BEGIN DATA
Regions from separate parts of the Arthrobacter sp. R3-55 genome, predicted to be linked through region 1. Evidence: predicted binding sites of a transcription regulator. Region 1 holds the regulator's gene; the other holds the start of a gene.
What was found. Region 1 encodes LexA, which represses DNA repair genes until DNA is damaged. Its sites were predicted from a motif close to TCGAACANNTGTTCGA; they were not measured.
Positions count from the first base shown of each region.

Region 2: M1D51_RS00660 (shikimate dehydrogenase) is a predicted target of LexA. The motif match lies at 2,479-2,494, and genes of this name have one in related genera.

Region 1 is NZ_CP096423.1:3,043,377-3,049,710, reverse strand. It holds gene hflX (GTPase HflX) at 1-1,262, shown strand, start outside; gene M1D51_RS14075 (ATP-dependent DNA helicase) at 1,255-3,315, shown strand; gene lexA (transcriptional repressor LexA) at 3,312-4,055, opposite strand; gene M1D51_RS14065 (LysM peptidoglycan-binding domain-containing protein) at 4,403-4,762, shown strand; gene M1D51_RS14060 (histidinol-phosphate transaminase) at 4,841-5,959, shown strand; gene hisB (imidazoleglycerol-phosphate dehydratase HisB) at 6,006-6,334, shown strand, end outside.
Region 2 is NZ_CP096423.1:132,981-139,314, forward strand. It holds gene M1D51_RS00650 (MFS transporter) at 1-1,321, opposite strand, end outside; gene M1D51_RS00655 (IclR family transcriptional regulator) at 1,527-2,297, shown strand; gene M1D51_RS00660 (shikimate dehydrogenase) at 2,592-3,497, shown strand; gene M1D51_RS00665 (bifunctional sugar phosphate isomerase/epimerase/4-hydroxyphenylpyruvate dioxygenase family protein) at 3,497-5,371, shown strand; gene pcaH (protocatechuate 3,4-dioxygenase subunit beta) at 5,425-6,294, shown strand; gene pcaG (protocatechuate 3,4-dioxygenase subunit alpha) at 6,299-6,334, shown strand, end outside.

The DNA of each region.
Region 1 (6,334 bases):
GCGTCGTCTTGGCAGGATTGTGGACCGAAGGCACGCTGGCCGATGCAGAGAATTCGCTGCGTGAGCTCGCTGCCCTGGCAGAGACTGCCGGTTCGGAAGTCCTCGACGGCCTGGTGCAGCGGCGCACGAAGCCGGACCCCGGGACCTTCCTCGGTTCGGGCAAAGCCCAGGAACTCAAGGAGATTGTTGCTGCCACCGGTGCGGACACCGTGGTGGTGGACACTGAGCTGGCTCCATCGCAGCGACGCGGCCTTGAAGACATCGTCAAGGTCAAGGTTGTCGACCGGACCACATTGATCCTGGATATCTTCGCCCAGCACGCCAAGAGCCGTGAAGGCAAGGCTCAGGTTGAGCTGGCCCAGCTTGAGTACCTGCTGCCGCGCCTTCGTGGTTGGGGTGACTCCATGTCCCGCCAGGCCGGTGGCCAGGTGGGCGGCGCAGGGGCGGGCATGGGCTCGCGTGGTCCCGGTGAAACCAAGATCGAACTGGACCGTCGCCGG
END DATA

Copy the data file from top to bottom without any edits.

Regions from separate parts of the Arthrobacter sp. R3-55 genome, predicted to be linked through region 1. Evidence: predicted binding sites of a transcription regulator. Region 1 holds the regulator's gene; the other holds the start of a gene.
What was found. Region 1 encodes LexA, which represses DNA repair genes until DNA is damaged. Its sites were predicted from a motif close to TCGAACANNTGTTCGA; they were not measured.
Positions count from the first base shown of each region.

Region 2: M1D51_RS00660 (shikimate dehydrogenase) is a predicted target of LexA. The motif match lies at 2,479-2,494, and genes of this name have one in related genera.

Region 1 is NZ_CP096423.1:3,043,377-3,049,710, reverse strand. It holds gene hflX (GTPase HflX) at 1-1,262, shown strand, start outside; gene M1D51_RS14075 (ATP-dependent DNA helicase) at 1,255-3,315, shown strand; gene lexA (transcriptional repressor LexA) at 3,312-4,055, opposite strand; gene M1D51_RS14065 (LysM peptidoglycan-binding domain-containing protein) at 4,403-4,762, shown strand; gene M1D51_RS14060 (histidinol-phosphate transaminase) at 4,841-5,959, shown strand; gene hisB (imidazoleglycerol-phosphate dehydratase HisB) at 6,006-6,334, shown strand, end outside.
Region 2 is NZ_CP096423.1:132,981-139,314, forward strand. It holds gene M1D51_RS00650 (MFS transporter) at 1-1,321, opposite strand, end outside; gene M1D51_RS00655 (IclR family transcriptional regulator) at 1,527-2,297, shown strand; gene M1D51_RS00660 (shikimate dehydrogenase) at 2,592-3,497, shown strand; gene M1D51_RS00665 (bifunctional sugar phosphate isomerase/epimerase/4-hydroxyphenylpyruvate dioxygenase family protein) at 3,497-5,371, shown strand; gene pcaH (protocatechuate 3,4-dioxygenase subunit beta) at 5,425-6,294, shown strand; gene pcaG (protocatechuate 3,4-dioxygenase subunit alpha) at 6,299-6,334, shown strand, end outside.

The DNA of each region.
Region 1 (6,334 bases):
GCGTCGTCTTGGCAGGATTGTGGACCGAAGGCACGCTGGCCGATGCAGAGAATTCGCTGCGTGAGCTCGCTGCCCTGGCAGAGACTGCCGGTTCGGAAGTCCTCGACGGCCTGGTGCAGCGGCGCACGAAGCCGGACCCCGGGACCTTCCTCGGTTCGGGCAAAGCCCAGGAACTCAAGGAGATTGTTGCTGCCACCGGTGCGGACACCGTGGTGGTGGACACTGAGCTGGCTCCATCGCAGCGACGCGGCCTTGAAGACATCGTCAAGGTCAAGGTTGTCGACCGGACCACATTGATCCTGGATATCTTCGCCCAGCACGCCAAGAGCCGTGAAGGCAAGGCTCAGGTTGAGCTGGCCCAGCTTGAGTACCTGCTGCCGCGCCTTCGTGGTTGGGGTGACTCCATGTCCCGCCAGGCCGGTGGCCAGGTGGGCGGCGCAGGGGCGGGCATGGGCTCGCGTGGTCCCGGTGAAACCAAGATCGAACTGGACCGTCGCCGG